Ladder accidents are among the most common causes of construction-related injuries in the United States. According to the Centers for Disease Control and Prevention (CDC) ladder falls accounted for 113 work fatalities in 2011, or about 15 percent of the total number of occupational fatalities. Falls from ladders were 43 percent of all fatal fall injuries between 2001 and 2011. An additional 34,000 non-fatal ladder injuries were treated in hospital emergency rooms in 2011. Of these, 15,500 injuries ladder-related injuries resulted in at least one lost workday.
The situation is similar in the New York City area. According to the New York Committee for Occupational Safety and Health (NYCOSH), around 50 workers are killed by ladder falls each year in the New York City area. Countless others are injured, with leg fractures being the most common type of injury.
A quick Google search for news about ladder accidents shows how common they are:
- In February, a former school superintendent died after falling from a home ladder near Albany.
- A 44-year-old construction worker died in March after falling around 30 feet from a ladder in Brooklyn.
- On June 22, a man was airlifted to the hospital after falling at least 15 feet from a ladder on Long Island.
The media has also reported on many recent ladder accidents outside New York, including in Salt Lake City, Mason, Ohio, (near Cincinnati) and Pittsburgh.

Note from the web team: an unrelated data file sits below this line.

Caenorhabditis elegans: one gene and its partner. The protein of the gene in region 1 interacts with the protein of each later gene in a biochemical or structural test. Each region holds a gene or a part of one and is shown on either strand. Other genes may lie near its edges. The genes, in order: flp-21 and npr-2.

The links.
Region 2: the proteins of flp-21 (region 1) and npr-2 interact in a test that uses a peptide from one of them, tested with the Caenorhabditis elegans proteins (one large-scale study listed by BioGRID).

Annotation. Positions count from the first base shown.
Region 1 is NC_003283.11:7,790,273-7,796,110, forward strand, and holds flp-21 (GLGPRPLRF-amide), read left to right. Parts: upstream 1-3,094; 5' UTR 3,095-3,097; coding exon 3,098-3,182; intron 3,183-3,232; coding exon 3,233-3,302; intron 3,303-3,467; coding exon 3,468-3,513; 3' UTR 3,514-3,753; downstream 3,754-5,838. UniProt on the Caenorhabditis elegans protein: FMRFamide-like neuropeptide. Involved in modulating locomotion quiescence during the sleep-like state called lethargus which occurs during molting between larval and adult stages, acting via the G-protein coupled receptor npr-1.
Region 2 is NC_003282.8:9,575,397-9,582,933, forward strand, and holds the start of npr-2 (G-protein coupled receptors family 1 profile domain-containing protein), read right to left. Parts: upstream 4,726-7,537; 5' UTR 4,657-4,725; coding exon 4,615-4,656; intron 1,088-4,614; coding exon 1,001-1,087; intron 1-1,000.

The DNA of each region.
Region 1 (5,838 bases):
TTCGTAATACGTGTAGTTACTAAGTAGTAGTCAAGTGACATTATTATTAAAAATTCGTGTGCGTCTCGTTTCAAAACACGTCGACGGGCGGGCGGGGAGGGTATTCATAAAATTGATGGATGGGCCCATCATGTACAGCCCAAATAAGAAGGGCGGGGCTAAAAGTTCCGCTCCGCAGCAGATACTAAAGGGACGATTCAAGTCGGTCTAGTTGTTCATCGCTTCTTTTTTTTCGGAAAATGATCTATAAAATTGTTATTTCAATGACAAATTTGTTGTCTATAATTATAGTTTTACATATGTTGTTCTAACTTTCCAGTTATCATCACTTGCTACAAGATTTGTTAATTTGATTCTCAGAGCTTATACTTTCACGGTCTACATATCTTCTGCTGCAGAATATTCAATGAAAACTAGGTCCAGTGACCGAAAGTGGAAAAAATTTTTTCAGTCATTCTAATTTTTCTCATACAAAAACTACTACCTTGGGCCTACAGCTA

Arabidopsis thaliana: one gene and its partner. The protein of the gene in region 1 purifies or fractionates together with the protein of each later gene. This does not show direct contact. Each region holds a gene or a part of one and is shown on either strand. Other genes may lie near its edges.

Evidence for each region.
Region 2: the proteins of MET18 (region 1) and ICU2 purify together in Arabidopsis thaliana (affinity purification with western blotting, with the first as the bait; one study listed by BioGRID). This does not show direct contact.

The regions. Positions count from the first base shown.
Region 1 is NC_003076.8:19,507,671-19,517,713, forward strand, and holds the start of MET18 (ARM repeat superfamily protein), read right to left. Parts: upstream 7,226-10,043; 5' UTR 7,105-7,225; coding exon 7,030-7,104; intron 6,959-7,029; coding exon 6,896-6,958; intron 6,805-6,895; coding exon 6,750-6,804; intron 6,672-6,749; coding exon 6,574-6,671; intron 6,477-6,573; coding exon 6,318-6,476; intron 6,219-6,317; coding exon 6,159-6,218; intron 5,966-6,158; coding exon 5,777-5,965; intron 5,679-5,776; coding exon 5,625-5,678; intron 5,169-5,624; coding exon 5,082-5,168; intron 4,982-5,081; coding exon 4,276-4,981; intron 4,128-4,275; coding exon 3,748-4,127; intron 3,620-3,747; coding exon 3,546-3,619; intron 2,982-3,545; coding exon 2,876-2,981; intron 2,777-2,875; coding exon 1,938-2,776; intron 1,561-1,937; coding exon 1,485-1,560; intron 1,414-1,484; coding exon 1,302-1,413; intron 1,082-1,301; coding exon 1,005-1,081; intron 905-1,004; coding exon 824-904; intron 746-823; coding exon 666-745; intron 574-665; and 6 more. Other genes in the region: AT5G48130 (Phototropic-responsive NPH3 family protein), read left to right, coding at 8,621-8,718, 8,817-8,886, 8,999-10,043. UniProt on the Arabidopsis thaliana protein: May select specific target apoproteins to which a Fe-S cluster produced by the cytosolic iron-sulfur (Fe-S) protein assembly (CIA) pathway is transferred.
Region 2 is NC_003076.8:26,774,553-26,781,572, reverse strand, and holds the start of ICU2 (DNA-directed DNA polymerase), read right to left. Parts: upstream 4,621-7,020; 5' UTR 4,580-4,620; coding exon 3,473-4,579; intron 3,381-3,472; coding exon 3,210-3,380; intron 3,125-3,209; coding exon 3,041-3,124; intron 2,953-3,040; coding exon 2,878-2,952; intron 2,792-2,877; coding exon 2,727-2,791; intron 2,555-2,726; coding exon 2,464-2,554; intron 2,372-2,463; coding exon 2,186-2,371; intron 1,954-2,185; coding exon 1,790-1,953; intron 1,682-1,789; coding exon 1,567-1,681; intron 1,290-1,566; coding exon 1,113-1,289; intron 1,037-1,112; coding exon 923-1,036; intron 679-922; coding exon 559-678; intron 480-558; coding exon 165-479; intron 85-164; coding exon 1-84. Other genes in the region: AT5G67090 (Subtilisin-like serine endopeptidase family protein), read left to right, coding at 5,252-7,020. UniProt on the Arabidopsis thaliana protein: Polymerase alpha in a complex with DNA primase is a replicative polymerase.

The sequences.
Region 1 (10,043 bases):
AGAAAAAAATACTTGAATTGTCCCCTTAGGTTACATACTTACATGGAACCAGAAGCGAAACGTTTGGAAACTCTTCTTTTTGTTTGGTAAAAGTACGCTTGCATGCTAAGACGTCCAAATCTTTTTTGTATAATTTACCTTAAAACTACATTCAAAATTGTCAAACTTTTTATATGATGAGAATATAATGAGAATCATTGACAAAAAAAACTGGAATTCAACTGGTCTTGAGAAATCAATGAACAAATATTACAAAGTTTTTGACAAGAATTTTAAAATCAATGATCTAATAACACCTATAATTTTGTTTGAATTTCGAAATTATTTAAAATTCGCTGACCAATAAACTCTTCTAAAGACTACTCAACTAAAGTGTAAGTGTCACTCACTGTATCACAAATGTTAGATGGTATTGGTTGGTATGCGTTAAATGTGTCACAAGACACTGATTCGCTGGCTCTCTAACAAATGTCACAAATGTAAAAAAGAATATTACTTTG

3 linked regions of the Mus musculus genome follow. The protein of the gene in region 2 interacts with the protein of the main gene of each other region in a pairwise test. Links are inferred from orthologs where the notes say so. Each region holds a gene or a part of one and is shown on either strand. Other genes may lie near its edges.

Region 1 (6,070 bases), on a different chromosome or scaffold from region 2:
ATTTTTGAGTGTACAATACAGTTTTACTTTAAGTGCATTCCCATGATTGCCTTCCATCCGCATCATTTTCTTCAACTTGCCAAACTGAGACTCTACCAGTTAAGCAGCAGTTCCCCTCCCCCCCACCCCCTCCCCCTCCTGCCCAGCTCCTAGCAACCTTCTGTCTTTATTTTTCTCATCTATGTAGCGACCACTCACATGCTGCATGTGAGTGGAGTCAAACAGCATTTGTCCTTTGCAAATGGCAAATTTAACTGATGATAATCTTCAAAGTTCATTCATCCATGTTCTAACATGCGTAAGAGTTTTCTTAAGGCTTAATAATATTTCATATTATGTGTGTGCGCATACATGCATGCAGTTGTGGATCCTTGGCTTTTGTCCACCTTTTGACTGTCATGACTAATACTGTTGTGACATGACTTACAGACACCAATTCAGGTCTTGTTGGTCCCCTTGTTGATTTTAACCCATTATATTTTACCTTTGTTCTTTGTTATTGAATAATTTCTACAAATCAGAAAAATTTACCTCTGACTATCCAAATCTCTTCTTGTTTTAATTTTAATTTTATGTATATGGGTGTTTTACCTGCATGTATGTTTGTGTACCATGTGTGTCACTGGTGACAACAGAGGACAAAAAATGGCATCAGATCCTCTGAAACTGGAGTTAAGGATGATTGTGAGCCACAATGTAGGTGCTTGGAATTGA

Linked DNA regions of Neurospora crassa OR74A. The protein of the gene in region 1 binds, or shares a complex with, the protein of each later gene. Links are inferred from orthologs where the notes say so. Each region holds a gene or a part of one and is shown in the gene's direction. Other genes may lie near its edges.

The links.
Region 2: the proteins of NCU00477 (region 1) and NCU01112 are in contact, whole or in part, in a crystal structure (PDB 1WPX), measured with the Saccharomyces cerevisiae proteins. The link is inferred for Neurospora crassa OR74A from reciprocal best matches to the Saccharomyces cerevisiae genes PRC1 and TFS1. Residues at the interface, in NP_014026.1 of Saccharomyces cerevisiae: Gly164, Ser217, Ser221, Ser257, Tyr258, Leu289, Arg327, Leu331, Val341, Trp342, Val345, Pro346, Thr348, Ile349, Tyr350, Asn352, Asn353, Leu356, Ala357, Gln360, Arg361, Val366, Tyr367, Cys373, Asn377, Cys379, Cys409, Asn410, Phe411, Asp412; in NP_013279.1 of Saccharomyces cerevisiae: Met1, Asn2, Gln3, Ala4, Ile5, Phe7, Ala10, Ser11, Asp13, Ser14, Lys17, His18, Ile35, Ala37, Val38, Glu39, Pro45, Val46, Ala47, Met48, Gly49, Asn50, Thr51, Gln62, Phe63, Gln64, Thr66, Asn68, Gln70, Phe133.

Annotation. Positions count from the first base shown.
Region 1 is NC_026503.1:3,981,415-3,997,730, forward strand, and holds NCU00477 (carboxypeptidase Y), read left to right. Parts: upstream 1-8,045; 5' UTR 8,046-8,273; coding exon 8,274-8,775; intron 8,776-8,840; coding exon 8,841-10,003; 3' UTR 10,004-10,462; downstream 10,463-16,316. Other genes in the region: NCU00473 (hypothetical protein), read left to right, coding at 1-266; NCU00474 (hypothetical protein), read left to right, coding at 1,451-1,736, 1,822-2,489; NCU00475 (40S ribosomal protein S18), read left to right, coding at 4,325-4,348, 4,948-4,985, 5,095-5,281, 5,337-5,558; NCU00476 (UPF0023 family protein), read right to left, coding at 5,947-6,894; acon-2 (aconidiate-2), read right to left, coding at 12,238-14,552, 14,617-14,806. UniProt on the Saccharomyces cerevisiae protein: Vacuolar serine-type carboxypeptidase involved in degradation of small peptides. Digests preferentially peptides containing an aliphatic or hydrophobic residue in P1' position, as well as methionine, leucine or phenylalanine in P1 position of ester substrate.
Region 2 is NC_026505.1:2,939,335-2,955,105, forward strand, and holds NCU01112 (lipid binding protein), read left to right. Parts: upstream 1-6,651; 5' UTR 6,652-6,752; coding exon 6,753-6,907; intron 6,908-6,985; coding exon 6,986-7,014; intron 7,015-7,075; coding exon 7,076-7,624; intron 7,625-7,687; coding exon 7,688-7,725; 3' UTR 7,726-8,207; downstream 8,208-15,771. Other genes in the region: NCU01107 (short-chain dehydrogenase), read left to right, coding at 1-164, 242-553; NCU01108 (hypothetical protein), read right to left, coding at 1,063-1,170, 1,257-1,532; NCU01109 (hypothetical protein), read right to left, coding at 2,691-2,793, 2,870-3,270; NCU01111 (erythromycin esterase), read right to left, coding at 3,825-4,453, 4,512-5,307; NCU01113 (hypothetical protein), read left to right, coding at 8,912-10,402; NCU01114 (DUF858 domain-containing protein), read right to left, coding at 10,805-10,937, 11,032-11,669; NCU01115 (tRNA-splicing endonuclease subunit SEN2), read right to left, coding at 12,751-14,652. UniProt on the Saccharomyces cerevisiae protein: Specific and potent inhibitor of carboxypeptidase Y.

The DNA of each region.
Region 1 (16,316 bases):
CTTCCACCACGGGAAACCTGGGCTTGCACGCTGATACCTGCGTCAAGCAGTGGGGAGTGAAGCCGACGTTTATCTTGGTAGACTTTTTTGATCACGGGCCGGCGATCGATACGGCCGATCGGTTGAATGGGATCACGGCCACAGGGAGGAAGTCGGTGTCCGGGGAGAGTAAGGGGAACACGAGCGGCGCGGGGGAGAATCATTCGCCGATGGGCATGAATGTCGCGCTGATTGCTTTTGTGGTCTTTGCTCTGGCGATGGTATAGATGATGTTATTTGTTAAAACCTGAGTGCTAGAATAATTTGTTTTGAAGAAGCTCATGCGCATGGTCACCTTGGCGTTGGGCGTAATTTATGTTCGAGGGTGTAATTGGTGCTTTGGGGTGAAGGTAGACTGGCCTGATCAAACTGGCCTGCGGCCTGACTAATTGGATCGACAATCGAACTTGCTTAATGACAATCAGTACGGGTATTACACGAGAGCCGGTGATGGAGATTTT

In addition to costing lives, ladder falls have a significant financial impact on the economy. The cost of ladder injuries and fatalities is enormous. According to the National Institute for Occupational Safety and Health (NIOSH), ladder injuries and deaths cost the United States at least $24 billion.
What causes these falls? According to the CPSC, 50 percent of all ladder-related accidents were the result of carrying items while climbing a ladder. Other ladder accidents result from using the wrong type of ladder for the job, using a worn or damaged ladder and placing a ladder on an uneven surface. The Bureau of Labor Statistics reports that 30 percent of ladder falls were the result of wearing wet, greasy or oily shoes. An astounding 73 percent had not been trained or provided written instructions in the use of ladders.
Because of the financial and personal consequences of ladder falls, a variety of agencies work to educate workers and the general public about the safe use of ladders. Our next post about ladder falls will discuss safety tips offered by government agencies and industry organizations.